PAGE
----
Do you think wearing on-body cameras on duty should be mandatory?
Officers can enter when it reasonably appears someone inside may need emergency aid, regardless of the officers' actual, subjective motivations for going inside.
So far, the U.S. Supreme Court has left it to the states and the federal appellate circuits to make their own rulings on the issue of whether officers may make a stop to investigate a reported drunk driver, without having any independent observations to corroborate the anonymous tip. This has led to a split of authority on the issue.
Give Miranda warnings just before commencement of apparent custodial police interrogation-not sooner. Leave Hollywood tactics to the actors.
With reasonable suspicion that someone on the premises might endanger officers during the arrest or as they departed, officers could conduct a "protective sweep" of the entire premises, looking only into areas where a person could be concealed.
Public school officials are entitled to search the student if there are reasonable grounds for suspecting the student of violating the law or any school rule. But once law enforcement officers become involved, higher justification standards will apply.
Twitter, MySpace, Facebook, YouTube, LinkedIn, and thousands of other social networking Websites carry information that can be accessed by criminals and their attorneys, as well as by employers.
It will now be possible for law enforcement officers to attempt to obtain a waiver and an admissible statement from a defendant without running afoul of the Sixth Amendment.
Plaintiffs’ attorneys may now seek to maintain lawsuits against officers and their agencies for eliciting incriminating statements from a defendant in certain situations.
After Apr. 19, officers and agencies could incur liability for vehicle searches incident to arrest that do not fall within the Gant guidelines.
Officers who fall behind on core training and who stop getting regular updates on recent case law become a civil liability to themselves and their employers.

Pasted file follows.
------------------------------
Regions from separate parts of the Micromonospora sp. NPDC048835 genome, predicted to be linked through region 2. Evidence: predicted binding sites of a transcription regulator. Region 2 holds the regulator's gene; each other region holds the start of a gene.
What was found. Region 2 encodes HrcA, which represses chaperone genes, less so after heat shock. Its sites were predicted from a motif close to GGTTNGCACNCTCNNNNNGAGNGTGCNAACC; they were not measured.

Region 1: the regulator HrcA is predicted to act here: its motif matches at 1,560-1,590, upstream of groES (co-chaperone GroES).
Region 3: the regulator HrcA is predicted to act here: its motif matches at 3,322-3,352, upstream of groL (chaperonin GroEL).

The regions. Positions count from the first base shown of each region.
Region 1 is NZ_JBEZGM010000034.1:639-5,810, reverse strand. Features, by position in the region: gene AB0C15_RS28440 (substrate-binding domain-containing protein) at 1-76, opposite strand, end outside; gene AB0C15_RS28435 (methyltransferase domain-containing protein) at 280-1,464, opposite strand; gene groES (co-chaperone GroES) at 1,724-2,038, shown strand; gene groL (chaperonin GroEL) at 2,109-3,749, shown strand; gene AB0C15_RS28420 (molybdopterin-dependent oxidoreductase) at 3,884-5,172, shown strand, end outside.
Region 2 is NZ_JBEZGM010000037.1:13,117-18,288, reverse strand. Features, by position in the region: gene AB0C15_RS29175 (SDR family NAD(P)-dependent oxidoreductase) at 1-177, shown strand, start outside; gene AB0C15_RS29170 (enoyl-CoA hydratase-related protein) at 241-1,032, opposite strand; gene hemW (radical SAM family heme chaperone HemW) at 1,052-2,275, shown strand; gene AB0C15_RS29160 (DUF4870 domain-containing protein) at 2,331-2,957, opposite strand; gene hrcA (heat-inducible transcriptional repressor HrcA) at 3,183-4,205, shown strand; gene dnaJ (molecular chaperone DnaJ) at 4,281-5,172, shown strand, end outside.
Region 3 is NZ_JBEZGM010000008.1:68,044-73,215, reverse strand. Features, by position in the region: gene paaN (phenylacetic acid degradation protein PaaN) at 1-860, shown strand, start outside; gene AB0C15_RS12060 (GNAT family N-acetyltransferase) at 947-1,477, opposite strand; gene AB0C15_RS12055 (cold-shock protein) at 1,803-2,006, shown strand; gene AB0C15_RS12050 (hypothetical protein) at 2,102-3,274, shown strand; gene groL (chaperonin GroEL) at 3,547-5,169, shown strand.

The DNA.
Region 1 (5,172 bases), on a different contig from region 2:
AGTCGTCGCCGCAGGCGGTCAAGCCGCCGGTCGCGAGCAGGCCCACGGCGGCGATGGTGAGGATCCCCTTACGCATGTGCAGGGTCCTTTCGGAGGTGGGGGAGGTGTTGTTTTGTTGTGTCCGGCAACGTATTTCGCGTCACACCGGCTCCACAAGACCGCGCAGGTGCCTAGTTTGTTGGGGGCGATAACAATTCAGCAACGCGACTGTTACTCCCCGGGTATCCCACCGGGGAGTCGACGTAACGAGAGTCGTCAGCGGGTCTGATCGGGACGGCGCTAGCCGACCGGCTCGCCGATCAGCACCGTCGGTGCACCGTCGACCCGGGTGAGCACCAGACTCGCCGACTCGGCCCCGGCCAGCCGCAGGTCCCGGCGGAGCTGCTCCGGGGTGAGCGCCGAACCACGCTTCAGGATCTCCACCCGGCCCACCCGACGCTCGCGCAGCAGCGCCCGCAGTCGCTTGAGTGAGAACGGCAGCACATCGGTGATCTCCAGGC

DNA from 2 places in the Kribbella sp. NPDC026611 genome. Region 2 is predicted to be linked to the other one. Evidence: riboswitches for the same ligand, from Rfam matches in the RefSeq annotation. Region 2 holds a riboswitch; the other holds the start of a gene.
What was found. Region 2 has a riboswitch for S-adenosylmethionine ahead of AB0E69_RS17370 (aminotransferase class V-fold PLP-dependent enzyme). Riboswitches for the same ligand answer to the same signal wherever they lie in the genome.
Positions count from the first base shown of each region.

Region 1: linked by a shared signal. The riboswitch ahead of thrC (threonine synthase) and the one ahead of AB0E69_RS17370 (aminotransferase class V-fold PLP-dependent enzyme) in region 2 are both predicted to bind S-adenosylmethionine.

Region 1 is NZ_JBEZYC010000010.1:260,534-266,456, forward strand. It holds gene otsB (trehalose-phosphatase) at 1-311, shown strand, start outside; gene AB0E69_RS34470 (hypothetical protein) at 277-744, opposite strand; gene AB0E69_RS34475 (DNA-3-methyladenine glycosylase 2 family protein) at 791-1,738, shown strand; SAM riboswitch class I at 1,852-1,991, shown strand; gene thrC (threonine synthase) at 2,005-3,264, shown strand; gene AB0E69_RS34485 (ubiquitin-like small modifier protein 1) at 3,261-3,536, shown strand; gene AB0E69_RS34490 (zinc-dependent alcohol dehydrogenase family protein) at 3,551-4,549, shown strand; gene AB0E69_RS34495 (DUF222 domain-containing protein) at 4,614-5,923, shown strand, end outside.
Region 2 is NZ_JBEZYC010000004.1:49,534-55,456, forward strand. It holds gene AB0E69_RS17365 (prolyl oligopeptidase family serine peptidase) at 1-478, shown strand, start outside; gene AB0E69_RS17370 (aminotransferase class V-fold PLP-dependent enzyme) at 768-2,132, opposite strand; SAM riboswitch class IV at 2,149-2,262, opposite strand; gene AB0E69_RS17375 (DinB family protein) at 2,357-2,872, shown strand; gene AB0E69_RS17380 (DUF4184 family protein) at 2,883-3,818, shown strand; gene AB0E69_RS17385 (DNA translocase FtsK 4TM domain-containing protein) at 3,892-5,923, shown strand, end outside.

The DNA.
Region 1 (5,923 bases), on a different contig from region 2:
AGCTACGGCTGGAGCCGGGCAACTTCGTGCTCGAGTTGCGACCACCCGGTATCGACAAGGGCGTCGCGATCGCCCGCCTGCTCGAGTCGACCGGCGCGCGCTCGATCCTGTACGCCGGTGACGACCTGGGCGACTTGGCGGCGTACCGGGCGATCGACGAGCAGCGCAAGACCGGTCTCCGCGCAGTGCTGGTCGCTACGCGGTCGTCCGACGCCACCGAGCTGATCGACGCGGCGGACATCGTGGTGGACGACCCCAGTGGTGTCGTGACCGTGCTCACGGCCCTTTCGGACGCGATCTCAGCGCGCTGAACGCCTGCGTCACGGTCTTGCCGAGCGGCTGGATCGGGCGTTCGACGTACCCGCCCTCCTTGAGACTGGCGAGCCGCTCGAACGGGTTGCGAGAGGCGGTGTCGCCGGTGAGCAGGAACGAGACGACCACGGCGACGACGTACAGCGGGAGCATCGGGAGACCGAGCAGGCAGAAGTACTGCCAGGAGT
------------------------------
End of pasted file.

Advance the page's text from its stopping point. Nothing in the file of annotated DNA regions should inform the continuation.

Although it's common to see the term "stop and frisk," it's possible that there might be justification for a stop, but not for a frisk.
What the exclusionary rule has actually meant in practice is that thousands (maybe millions) of criminals have been able to stop the prosecution from using critical evidence of their guilt to hold them accountable for their crimes.
Before traveling to another state where you intend to carry off duty, do a little research and inquire about local laws regulating firearms possession on private property.
Because warnings are only required prior to custodial interrogation, one way to minimize the adverse impact of Miranda on investigations is to try to conduct interrogations whenever possible in non-custodial settings.
Notwithstanding the explosion of youth criminality, the court has largely continued to treat juvenile offenders in a more lenient and paternalistic fashion than adults.
Testifying might be unfamiliar territory, but a few tips can make it less painful.
Much of what I learned in basic academy in the late 1960s is no longer good law. If I were still operating on the basis of 40-year-old understandings, I wouldn't be very effective.
"The first duties of the officers of the law are to prevent, not to punish crime. It is not their duty to incite to and create crime for the sole purpose of prosecuting and punishing it." — U.S. Supreme Court, Sorrells v. U.S.
In your search warrant affidavits, your reports, and your testimony you have to lay out the basis of your suspicions and justify every detention, arrest, search, seizure, entry, and use of force.
Ever since the 1964 U.S. Supreme Court decision in Massiah v. U.S., it has been the rule that any statements about a crime that were deliberately elicited from the suspect by a government official or undercover agent, after the Sixth Amendment right to counsel had “attached” and been asserted, could not be used at trial to prove guilt.